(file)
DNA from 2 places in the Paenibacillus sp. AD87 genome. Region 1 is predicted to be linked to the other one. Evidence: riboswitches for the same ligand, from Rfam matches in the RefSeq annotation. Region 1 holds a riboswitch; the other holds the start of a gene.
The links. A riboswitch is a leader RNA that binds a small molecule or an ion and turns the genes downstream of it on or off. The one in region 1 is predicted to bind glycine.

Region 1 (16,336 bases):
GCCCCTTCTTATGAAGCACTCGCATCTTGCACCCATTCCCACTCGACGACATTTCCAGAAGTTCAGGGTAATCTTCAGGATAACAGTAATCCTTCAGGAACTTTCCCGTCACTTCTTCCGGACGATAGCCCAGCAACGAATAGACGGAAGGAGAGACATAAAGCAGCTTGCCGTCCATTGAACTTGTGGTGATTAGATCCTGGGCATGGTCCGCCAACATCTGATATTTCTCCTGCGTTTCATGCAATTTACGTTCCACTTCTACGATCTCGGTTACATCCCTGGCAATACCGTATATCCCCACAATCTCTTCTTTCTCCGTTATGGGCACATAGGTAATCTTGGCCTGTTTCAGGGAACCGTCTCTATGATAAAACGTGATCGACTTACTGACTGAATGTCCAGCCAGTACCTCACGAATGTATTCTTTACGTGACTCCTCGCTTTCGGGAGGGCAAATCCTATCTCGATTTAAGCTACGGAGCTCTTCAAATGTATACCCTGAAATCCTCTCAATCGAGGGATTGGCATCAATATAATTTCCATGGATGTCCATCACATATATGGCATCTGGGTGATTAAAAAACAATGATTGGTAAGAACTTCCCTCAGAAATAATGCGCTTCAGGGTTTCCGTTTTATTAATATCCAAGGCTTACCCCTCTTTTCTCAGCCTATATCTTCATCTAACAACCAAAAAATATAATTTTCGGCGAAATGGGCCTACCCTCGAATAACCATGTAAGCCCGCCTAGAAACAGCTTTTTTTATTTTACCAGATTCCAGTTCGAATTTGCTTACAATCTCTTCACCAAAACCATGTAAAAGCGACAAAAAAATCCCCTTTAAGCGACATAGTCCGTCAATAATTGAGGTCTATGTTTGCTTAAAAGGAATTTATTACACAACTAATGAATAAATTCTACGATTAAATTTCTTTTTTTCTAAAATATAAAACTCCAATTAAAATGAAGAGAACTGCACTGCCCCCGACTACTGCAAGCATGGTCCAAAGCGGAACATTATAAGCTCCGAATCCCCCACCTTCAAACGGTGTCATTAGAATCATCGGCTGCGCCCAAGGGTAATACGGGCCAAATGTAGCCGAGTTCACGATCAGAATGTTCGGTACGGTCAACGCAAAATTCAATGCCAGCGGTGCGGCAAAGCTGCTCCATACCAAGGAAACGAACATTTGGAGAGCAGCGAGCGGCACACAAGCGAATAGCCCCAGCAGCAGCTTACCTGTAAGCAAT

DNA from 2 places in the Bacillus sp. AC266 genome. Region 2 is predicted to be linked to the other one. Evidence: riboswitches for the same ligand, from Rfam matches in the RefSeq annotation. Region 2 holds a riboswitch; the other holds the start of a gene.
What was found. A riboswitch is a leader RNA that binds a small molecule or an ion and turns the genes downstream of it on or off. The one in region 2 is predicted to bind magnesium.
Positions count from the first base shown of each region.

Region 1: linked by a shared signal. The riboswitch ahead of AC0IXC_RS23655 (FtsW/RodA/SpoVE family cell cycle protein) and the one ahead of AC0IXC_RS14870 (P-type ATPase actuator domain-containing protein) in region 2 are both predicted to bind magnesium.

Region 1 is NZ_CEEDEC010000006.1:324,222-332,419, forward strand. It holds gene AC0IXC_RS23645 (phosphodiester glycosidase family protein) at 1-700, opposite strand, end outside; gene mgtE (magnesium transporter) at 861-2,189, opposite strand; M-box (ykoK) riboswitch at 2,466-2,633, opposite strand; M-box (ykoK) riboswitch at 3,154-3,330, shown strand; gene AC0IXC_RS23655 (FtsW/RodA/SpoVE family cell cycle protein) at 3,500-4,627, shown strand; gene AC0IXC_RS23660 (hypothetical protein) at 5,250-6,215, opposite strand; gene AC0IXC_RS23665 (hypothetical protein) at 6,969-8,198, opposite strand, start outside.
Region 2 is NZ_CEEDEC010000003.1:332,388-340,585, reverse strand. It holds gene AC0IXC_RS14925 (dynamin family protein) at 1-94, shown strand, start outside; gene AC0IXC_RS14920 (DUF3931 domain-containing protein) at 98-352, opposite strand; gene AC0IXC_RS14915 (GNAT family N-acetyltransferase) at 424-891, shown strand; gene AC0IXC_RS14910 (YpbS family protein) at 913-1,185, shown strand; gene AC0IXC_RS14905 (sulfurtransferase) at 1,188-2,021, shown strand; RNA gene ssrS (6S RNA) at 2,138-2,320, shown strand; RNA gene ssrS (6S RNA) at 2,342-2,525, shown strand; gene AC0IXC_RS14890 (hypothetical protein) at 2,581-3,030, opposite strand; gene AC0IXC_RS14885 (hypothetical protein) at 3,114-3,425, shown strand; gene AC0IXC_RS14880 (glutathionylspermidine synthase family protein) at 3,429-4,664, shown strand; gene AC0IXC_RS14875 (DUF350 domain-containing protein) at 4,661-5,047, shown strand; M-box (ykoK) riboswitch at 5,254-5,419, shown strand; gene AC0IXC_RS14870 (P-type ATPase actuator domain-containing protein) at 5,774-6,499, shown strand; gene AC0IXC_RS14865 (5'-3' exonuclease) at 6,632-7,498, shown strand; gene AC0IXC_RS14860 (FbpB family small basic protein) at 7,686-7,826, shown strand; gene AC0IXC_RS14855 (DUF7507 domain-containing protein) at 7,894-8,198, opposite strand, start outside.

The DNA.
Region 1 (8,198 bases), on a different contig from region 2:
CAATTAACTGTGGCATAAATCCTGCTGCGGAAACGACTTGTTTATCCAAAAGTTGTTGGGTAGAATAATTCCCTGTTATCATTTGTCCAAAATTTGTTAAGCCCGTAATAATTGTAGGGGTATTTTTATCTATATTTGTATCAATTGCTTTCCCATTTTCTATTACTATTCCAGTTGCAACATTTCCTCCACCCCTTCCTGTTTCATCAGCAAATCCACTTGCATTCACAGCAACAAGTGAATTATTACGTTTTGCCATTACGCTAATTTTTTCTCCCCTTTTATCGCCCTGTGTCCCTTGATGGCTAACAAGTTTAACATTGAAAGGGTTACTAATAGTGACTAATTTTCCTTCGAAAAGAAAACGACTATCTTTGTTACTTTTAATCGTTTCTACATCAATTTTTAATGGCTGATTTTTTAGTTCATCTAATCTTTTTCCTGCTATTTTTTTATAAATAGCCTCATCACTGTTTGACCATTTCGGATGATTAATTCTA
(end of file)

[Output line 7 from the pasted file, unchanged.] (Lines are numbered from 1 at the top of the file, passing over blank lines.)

Positions count from the first base shown of each region.